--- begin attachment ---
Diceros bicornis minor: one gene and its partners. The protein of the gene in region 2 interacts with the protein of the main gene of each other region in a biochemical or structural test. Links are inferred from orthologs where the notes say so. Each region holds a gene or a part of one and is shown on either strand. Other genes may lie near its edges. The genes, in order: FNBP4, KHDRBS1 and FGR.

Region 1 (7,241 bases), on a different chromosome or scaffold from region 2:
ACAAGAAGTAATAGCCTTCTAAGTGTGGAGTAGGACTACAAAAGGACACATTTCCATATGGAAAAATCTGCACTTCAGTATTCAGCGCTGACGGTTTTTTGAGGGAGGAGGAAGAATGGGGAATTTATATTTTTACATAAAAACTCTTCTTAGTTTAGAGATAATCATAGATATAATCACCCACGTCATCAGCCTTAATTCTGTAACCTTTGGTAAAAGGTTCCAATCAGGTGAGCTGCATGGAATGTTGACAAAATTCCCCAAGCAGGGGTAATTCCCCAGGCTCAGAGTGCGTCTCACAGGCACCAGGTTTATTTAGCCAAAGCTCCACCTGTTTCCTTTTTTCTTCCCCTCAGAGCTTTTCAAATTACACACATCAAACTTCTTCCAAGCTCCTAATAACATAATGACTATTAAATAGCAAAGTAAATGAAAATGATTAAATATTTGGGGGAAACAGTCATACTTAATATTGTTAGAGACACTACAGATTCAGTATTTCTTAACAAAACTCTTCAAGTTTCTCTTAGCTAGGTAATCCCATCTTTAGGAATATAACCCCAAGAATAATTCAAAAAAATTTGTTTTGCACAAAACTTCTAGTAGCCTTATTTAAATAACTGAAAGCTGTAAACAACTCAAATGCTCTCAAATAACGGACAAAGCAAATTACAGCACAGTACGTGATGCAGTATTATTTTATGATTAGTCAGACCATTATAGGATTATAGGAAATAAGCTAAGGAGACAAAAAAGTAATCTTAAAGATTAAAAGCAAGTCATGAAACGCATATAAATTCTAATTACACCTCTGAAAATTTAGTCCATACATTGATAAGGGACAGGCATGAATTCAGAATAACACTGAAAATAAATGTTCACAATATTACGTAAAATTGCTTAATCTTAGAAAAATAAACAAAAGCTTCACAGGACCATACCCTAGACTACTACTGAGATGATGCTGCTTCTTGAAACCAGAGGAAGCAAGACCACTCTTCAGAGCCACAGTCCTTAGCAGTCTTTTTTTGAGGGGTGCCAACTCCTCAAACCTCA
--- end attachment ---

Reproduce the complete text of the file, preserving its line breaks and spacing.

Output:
Diceros bicornis minor: one gene and its partners. The protein of the gene in region 2 interacts with the protein of the main gene of each other region in a biochemical or structural test. Links are inferred from orthologs where the notes say so. Each region holds a gene or a part of one and is shown on either strand. Other genes may lie near its edges. The genes, in order: FNBP4, KHDRBS1 and FGR.

Region 1 (7,241 bases), on a different chromosome or scaffold from region 2:
ACAAGAAGTAATAGCCTTCTAAGTGTGGAGTAGGACTACAAAAGGACACATTTCCATATGGAAAAATCTGCACTTCAGTATTCAGCGCTGACGGTTTTTTGAGGGAGGAGGAAGAATGGGGAATTTATATTTTTACATAAAAACTCTTCTTAGTTTAGAGATAATCATAGATATAATCACCCACGTCATCAGCCTTAATTCTGTAACCTTTGGTAAAAGGTTCCAATCAGGTGAGCTGCATGGAATGTTGACAAAATTCCCCAAGCAGGGGTAATTCCCCAGGCTCAGAGTGCGTCTCACAGGCACCAGGTTTATTTAGCCAAAGCTCCACCTGTTTCCTTTTTTCTTCCCCTCAGAGCTTTTCAAATTACACACATCAAACTTCTTCCAAGCTCCTAATAACATAATGACTATTAAATAGCAAAGTAAATGAAAATGATTAAATATTTGGGGGAAACAGTCATACTTAATATTGTTAGAGACACTACAGATTCAGTATTTCTTAACAAAACTCTTCAAGTTTCTCTTAGCTAGGTAATCCCATCTTTAGGAATATAACCCCAAGAATAATTCAAAAAAATTTGTTTTGCACAAAACTTCTAGTAGCCTTATTTAAATAACTGAAAGCTGTAAACAACTCAAATGCTCTCAAATAACGGACAAAGCAAATTACAGCACAGTACGTGATGCAGTATTATTTTATGATTAGTCAGACCATTATAGGATTATAGGAAATAAGCTAAGGAGACAAAAAAGTAATCTTAAAGATTAAAAGCAAGTCATGAAACGCATATAAATTCTAATTACACCTCTGAAAATTTAGTCCATACATTGATAAGGGACAGGCATGAATTCAGAATAACACTGAAAATAAATGTTCACAATATTACGTAAAATTGCTTAATCTTAGAAAAATAAACAAAAGCTTCACAGGACCATACCCTAGACTACTACTGAGATGATGCTGCTTCTTGAAACCAGAGGAAGCAAGACCACTCTTCAGAGCCACAGTCCTTAGCAGTCTTTTTTTGAGGGGTGCCAACTCCTCAAACCTCA